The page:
Set during World War II in Germany, Markus Zusak's groundbreaking new novel is the story of Liesel Meminger, a foster girl living outside of Munich. Liesel scratches out a meager existence for herself by stealing when she encounters something she can't resist: books. With the help of her accordion-playing foster father, she learns to read and shares her stolen books with her neighbors during bombing raids - as well as with the Jewish man hidden in her basement before he is marched to Dachau.
This is an unforgettable story about the ability of books to feed the soul.
©2006 Markus Zusak; (P)2006 Random House Inc. Listening Library, an imprint of the Random House Audio Publishing Group
"The astonishing characters, drawn without sentimentality, will grab readers." (Booklist)
"Zusak has created a work that deserves the attention of sophisticated teen and adult readers....An extraordinary narrative." (School Library Journal)
"The Book Thief will appeal both to sophisticated teens and adults with its engaging characters and heartbreaking story." (Bookmarks Magazine)
I enjoyed listening to this book on a long car ride. I wanted my teen and tween to listen as well but they weren't as interested as I had hoped. It took me a little bit to get "into" the book and the narrator. I think that was what turned off my sons. But, then it was great and I enjoyed it a lot!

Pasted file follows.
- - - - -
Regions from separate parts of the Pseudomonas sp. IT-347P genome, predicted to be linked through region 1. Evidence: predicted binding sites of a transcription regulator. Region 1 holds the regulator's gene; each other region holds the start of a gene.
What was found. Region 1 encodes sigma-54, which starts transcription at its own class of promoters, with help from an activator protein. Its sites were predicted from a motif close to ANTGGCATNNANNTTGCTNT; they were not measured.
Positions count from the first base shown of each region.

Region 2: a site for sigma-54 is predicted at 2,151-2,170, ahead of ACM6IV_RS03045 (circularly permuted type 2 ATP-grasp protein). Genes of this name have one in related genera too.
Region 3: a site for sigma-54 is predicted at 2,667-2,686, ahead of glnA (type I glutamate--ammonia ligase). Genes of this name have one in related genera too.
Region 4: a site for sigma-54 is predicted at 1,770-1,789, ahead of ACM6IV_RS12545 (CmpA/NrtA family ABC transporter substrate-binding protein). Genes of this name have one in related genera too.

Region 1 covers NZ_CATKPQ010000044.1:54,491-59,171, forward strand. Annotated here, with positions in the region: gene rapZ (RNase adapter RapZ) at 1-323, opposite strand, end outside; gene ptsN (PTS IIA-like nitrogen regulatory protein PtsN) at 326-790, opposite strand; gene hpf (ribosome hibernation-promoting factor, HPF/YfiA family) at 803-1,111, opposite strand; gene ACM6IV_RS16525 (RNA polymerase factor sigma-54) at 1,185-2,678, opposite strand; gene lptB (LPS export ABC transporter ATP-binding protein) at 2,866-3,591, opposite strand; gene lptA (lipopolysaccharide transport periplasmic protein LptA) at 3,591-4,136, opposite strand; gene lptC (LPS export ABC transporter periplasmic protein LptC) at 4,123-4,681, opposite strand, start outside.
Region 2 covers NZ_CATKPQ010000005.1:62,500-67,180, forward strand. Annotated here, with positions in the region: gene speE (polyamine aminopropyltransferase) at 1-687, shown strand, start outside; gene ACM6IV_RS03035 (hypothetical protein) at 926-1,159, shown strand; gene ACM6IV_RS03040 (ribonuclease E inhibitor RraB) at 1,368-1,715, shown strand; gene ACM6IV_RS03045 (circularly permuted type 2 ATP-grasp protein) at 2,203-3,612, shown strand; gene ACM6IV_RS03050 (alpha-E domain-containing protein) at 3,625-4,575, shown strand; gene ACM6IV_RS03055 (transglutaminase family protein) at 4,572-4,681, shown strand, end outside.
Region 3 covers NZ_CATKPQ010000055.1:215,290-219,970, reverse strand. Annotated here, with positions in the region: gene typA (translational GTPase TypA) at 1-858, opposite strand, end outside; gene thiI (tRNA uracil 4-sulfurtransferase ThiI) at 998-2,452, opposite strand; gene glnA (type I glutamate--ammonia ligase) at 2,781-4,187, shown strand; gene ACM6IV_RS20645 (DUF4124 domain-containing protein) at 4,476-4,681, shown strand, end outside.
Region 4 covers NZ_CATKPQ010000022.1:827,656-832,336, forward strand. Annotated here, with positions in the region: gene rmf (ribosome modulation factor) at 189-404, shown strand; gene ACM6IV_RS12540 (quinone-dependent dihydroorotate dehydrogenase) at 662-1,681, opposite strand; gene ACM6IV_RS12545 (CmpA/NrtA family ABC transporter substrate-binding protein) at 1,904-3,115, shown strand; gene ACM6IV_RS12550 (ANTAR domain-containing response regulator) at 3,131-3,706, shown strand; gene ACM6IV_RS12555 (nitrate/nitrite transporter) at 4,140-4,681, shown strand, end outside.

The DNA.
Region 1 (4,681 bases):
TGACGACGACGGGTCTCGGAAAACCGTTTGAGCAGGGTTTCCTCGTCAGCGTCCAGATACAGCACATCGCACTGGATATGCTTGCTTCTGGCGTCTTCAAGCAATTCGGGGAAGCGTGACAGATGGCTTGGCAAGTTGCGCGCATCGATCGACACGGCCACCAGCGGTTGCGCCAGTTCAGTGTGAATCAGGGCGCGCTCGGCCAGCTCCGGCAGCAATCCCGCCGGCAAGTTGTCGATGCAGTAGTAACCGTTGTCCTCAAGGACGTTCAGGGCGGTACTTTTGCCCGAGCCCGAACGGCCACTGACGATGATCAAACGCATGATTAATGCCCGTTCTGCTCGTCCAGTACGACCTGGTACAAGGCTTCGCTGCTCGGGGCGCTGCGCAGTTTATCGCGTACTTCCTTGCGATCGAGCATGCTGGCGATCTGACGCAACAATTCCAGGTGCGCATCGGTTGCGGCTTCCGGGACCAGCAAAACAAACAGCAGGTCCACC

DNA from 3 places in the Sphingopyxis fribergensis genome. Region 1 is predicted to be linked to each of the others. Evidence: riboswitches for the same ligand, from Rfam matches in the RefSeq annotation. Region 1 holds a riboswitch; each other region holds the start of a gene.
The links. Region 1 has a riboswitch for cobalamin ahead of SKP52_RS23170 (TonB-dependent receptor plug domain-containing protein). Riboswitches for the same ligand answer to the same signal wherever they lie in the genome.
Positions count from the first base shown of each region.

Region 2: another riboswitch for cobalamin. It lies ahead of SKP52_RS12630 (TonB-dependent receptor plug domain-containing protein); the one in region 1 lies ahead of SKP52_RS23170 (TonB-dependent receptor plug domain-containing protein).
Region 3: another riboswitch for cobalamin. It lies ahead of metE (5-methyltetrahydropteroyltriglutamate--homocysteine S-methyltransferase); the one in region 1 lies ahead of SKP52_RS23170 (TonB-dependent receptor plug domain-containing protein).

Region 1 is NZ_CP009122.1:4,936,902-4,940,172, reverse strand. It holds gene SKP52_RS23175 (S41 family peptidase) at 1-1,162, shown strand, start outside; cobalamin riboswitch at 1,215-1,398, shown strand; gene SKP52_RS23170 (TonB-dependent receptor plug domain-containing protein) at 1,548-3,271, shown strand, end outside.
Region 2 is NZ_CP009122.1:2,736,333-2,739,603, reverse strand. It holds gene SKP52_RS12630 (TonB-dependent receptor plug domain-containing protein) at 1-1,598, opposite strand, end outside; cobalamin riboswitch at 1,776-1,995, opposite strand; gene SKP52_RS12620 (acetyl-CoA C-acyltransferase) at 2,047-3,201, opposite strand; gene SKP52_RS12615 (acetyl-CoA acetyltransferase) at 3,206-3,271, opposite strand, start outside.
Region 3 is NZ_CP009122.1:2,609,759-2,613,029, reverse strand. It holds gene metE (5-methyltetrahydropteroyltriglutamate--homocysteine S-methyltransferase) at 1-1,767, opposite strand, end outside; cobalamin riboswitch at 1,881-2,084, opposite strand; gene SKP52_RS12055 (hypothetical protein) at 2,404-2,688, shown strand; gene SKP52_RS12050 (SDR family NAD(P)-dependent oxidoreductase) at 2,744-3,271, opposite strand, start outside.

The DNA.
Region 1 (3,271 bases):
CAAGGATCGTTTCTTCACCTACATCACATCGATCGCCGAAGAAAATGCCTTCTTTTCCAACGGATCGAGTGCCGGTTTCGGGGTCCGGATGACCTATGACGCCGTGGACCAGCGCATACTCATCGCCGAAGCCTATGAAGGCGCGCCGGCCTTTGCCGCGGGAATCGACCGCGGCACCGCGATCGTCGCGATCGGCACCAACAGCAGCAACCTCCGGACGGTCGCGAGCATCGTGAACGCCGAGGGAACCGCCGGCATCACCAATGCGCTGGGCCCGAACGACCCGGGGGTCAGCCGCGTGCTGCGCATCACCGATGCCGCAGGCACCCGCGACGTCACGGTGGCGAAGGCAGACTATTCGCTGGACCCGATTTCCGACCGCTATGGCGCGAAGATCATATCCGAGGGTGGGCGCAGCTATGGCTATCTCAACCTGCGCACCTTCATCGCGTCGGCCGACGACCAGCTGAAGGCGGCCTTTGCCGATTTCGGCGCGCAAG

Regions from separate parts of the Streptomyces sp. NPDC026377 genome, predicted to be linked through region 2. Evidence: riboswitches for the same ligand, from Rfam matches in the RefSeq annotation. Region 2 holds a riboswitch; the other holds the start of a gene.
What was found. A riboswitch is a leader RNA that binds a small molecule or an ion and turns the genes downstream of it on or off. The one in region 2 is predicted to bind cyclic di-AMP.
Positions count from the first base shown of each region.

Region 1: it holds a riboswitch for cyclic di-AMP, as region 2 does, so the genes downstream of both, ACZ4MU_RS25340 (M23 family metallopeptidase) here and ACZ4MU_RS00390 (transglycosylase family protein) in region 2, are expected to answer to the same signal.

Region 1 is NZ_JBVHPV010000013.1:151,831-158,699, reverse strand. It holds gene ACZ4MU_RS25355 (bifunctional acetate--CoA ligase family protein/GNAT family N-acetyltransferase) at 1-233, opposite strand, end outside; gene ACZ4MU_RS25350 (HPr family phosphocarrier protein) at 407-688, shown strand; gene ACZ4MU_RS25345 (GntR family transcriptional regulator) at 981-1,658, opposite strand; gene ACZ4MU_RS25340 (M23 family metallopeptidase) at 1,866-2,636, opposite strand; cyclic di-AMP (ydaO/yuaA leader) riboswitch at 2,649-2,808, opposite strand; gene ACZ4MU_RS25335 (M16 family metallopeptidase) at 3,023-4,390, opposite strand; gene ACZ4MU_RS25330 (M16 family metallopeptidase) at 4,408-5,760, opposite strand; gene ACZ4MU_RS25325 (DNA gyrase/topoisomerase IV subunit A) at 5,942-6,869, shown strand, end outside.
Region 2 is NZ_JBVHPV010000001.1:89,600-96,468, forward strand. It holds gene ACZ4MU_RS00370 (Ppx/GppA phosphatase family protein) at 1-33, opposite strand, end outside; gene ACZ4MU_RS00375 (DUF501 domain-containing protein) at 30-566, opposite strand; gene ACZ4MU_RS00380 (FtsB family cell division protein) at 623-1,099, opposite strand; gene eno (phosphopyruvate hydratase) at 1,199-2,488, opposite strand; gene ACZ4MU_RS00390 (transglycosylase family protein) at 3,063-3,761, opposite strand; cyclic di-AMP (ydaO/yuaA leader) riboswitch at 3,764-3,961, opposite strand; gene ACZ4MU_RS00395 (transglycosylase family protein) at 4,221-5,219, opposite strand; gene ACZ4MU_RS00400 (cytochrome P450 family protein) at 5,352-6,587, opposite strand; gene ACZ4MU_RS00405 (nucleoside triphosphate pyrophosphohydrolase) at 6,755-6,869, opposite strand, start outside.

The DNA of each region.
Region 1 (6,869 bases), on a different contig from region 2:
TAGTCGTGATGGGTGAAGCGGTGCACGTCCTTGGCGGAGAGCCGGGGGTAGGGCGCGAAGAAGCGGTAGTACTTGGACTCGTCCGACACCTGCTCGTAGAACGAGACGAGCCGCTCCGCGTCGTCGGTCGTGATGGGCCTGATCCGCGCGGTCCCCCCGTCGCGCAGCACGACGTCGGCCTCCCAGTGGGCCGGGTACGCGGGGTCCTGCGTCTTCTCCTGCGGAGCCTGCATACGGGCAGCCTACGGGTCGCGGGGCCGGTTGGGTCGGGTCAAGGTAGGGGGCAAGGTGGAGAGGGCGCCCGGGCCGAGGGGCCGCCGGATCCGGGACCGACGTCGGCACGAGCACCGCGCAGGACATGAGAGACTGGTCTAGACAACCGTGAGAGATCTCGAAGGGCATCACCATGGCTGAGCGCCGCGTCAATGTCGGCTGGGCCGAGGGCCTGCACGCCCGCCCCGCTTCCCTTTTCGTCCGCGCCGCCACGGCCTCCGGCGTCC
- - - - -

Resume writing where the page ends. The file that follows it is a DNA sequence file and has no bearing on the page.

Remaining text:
highly recommended for a glimpse of the life in Germany for everyday people during world War two
I decided to pick this book out of a staggering number of books on my list to finish because I knew it was a narrated story and thought that would add an extra depth to the storytelling of the book.
Mr. Corduner expertly brings you into the novel, with a certain calming voice that makes you believe he really is Death incarnate. The voices he uses for Zusak's story are within the delicate balance between uniqueness and overacting.
To put it simply, I loved it. (Even if I bawled uncontrollably towards the end)
Well written. Has an intriguing perspective which both teaches and inspires. This piece of art effectively establishes a child's perspective in Nazi Germany, fostering the development of creative and powerful messages about humans and society.
The story was well read and well written. Sometimes authors can overdo the adjectives. In this case the author does the heart rending story great justice. using death as the narrator was a masterstroke.
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